Renée Zellweger transforms into a convicted killer

Fans got a glimpse of the actress in her costume as Pam Hupp while filming her new TV show.

On the snowy set, Zellweger was spotted wearing a fat suit with obvious face prosthetics. She donned enormous pants and a puffy white jacket with matching fur-trimmed snow boots while holding a supersized "Chill Chugz" drink cup (and not the cool kind).

Her strawberry blonde bob completed her transformation into Hupp, who is receiving a life sentence for the 2016 murder of Louis Gumpenberger. She took an Alford plea, which means she escaped the death penalty without admitting culpability to the crime, according to NBC News.


Hupp was also charged with first-degree murder three months ago in the death of Betsy Faria, who was stabbed to death in 2011. Hupp has vehemently denied any role in her assassination.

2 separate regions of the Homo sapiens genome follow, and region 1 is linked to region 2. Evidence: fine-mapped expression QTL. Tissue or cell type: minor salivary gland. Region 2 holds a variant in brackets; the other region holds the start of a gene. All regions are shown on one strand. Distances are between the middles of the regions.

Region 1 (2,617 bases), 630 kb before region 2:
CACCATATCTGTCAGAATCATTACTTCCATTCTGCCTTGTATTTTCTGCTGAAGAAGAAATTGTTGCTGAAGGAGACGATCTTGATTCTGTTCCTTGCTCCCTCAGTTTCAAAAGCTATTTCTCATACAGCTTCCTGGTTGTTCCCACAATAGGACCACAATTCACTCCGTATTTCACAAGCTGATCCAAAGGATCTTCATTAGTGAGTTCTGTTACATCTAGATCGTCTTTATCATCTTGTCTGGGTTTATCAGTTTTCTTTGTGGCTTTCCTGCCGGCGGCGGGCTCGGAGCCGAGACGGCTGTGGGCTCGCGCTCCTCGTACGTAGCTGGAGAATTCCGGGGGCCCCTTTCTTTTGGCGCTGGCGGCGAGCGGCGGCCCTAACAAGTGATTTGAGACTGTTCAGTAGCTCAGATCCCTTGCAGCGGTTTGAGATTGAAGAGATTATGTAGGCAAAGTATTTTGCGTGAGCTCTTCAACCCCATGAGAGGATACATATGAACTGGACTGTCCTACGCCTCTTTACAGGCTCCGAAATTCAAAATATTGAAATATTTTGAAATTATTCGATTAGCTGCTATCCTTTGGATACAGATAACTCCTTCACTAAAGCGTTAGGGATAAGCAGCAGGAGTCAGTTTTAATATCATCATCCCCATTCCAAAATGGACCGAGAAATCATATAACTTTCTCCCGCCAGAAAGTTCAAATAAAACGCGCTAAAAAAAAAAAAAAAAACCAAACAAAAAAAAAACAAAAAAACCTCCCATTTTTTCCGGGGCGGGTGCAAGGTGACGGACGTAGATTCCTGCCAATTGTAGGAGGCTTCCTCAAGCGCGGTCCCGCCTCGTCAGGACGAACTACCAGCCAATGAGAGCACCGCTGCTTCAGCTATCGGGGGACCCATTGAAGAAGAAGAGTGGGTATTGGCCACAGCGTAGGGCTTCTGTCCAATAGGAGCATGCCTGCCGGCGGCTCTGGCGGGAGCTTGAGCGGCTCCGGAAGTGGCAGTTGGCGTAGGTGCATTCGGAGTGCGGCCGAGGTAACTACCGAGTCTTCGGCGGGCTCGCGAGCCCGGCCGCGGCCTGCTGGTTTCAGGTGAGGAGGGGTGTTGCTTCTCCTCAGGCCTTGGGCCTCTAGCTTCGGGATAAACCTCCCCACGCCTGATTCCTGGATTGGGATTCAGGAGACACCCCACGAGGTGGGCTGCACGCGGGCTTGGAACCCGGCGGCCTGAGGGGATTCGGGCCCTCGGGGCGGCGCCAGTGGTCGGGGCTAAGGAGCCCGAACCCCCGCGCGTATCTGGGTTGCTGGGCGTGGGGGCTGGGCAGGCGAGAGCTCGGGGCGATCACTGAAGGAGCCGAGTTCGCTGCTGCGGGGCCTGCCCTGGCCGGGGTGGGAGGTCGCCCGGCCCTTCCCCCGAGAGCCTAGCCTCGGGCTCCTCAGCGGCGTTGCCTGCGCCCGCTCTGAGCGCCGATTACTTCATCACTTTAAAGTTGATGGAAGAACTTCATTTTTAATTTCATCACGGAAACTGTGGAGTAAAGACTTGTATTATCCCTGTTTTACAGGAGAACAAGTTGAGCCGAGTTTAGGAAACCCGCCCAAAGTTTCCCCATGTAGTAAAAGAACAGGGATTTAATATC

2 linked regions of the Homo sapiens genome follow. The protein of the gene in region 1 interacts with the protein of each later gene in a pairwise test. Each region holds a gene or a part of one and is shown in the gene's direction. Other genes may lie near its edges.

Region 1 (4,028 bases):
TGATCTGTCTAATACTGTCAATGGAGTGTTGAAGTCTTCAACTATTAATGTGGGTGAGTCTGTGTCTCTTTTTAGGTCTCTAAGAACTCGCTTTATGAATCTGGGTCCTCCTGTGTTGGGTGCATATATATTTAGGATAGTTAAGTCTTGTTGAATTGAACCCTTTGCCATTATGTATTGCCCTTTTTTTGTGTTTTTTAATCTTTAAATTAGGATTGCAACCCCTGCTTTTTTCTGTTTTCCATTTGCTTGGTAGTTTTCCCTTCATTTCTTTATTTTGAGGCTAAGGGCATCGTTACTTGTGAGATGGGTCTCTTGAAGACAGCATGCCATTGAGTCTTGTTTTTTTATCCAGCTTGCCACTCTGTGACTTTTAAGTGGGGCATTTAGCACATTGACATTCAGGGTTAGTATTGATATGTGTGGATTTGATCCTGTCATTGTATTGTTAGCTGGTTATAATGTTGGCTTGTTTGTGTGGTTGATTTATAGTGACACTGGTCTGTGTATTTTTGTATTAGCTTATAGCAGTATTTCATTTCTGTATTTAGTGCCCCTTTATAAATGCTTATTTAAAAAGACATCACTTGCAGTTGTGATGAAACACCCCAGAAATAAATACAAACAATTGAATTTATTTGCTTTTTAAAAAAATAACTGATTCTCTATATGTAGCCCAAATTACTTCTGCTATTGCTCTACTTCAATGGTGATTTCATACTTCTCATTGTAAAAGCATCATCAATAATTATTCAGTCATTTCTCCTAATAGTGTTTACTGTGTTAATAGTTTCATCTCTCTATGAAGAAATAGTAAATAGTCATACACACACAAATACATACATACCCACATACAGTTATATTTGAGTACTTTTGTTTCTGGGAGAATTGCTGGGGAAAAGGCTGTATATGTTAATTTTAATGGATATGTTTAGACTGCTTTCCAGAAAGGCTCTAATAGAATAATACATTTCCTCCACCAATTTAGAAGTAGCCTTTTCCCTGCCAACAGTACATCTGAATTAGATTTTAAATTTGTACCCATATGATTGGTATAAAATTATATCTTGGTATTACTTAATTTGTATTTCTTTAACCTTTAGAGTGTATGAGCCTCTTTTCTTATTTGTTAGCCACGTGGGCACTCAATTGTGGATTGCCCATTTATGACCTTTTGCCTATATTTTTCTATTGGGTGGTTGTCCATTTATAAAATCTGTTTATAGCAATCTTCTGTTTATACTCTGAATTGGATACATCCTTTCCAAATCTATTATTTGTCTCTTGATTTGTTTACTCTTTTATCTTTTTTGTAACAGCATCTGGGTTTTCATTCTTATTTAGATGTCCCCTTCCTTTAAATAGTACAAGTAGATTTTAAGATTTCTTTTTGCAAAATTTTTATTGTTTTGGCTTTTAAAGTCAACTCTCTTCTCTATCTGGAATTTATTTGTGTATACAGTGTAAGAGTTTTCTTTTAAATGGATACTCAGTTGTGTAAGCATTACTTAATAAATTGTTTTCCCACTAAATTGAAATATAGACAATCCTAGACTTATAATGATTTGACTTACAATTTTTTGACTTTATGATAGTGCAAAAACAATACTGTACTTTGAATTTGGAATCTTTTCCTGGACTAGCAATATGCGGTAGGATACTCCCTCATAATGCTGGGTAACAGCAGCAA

According to NBC News, Betsy, who was dying of illness, amended her life insurance policy four days before she was assaulted, handing her $150,000 policy to Hupp rather than her husband. Betsy was "murdered for the insurance money," according to Lincoln County Prosecutor Mike Wood.


The Thing About Pam, based on Dateline's true-crime podcast, stars and is executive produced by Zellweger. Joel Schwartz, Russ Faria's defense attorney, is played by Josh Duhamel, who recently joined the cast.

Zellweger revealed why she was intrigued by the story of Betsy Faria in a recent interview. "It goes beyond simply the strangeness of the narrative or the boldness of everyone involved," she explained. "It's a stark representation of current societal concerns," says the author.


Zellweger, who is dating Ant Anstead, said she wanted to talk about how societal prejudice and hidden personal motivations play a role in the American judicial system. "It also speaks to, I guess you could call it, white lady privilege in America," she continued. "And also it kinda has an interesting look at the sad invisibility of middle-aged women in America and how in the most bizarre circumstances it can work to someone's advantage, as is probably the case in Pam Hupp's story." 




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